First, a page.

>
    > > Could anyone please explain the differences between

    >
    > > the following array passing? Thanks!

    >
    > >

    >
    > > 1) int get_data(char d[100]) {...}

    >
    > >

    >
    > > 2) int get_data(char *d) {...}

    >
    >
    >
    > In (1), the function gets passed a pointer to an array of 100 chars. In
    >
    > (2), the function gets passed a "generic" pointer to char.
    >
    >
    >
    > I expected some differences in the compiler's treatment of the code, but a
    >
    > test here shows none.
    >
    >
    >
    > Which brings me to a related question... The following gives me no errorsor
    >
    > warnings, even with warnings set to max. Shouldn't it at least warn me, if
    >
    > not downright fail?
    >
    >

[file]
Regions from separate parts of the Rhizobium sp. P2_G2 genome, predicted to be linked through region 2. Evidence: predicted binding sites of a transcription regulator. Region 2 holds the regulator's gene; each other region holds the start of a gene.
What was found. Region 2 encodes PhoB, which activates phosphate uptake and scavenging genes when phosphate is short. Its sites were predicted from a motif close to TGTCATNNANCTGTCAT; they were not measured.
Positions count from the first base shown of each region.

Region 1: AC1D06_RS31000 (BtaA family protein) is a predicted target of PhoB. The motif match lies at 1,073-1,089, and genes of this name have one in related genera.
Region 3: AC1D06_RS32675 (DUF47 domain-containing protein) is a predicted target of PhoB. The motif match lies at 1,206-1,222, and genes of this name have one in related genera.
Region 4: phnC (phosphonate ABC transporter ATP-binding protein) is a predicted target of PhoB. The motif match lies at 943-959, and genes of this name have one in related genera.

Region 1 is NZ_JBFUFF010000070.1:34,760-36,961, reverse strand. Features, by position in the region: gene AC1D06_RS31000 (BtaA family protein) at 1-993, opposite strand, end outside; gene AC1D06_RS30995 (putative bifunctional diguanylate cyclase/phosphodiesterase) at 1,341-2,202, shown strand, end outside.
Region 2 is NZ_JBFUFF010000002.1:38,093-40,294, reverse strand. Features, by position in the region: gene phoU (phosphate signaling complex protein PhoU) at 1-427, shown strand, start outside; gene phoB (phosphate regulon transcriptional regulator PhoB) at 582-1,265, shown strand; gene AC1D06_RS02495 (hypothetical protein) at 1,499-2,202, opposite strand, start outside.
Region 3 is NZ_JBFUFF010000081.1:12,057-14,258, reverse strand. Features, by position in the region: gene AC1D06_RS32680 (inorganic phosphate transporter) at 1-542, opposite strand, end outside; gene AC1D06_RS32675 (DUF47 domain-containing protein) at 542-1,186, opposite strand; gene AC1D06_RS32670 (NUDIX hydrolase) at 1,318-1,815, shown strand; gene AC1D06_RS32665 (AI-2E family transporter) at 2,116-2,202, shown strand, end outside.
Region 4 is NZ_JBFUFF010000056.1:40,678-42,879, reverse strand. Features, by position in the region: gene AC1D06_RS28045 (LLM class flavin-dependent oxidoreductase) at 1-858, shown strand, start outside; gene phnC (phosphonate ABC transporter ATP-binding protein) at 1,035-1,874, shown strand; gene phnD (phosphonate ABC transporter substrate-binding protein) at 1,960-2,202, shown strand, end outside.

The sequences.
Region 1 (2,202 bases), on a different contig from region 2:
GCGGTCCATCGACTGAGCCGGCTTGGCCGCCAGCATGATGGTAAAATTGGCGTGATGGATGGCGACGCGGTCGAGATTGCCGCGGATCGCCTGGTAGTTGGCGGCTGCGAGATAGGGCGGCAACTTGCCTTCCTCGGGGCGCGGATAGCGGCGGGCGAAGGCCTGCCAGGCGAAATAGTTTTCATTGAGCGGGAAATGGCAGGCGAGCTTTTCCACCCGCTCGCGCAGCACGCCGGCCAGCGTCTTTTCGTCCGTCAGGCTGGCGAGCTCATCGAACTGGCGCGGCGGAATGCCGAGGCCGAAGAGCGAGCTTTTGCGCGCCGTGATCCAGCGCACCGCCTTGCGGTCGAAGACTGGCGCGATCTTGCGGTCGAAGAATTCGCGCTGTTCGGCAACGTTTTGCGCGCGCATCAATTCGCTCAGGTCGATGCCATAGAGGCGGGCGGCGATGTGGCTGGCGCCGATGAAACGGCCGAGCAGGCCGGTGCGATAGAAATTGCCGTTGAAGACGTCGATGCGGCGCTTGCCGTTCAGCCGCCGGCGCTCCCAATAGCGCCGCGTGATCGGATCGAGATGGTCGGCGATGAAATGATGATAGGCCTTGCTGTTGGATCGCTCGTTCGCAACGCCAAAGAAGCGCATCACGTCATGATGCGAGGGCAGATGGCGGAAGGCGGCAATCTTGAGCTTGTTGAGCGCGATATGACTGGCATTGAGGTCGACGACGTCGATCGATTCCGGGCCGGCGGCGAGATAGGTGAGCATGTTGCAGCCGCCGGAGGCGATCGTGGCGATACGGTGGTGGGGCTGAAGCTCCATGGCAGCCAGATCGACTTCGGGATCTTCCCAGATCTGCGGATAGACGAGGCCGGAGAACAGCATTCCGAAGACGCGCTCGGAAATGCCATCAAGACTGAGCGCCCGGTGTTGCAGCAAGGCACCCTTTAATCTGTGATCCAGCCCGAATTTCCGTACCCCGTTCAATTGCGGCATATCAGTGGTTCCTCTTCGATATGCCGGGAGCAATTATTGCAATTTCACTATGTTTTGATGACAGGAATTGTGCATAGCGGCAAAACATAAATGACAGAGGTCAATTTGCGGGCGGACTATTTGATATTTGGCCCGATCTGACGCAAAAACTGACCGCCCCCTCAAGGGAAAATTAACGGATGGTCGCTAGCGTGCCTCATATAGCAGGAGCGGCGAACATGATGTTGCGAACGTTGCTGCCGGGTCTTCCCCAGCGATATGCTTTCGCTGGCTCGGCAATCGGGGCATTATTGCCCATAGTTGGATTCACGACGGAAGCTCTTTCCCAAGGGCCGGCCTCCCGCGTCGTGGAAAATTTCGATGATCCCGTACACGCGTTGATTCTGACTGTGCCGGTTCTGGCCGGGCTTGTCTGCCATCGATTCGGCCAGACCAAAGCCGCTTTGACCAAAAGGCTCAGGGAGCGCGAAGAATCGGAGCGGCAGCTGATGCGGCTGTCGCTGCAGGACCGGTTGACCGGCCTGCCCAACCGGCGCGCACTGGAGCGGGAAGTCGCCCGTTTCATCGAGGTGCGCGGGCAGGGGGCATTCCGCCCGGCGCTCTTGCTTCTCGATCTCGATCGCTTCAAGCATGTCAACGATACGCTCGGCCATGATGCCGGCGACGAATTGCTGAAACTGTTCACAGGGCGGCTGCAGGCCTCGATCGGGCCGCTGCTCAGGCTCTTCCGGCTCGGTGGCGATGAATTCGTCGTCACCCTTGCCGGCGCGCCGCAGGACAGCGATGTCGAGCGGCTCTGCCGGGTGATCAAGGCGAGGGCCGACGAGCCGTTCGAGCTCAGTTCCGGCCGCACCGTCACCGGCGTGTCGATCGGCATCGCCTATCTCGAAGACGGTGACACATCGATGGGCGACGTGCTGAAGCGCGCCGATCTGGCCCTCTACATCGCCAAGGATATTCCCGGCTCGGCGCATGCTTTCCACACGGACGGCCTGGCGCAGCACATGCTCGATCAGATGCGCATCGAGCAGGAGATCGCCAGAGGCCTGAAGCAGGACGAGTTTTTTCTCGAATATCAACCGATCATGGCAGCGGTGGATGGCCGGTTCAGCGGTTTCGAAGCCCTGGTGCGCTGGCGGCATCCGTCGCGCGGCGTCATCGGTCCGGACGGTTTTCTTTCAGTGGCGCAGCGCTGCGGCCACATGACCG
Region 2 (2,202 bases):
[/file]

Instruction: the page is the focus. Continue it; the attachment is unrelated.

>
    > extern void foo(char array[100]);
    >
    >
    >
    > void bar(void)
    >
    > {
    >
    > char array[50];
    >
    > foo(array);
    >
    > }
    >
    >
    >
    > Also, this gives no warnings:
    >
    >
    >
    > void foo(char array[100])
    >
    > {
    >
    > array++;
    >
    > }
    >
    >
    >
    > (Note that "array" is incremented by 1, not 100.)
    >
    >
    > --
    >
    > Kenneth Brody


    Of course, there are programming languages do check arrays in both
    the caller part and the callee part to be easy to be tracked by
    novices in debugging programs with the prices of slower execution speeds.
    88888 Dihedral, Aug 17, 2012
    #15
  16. Il 17/08/2012 01:10, Keith Thompson ha scritto:
    > Vincenzo Mercuri <> writes: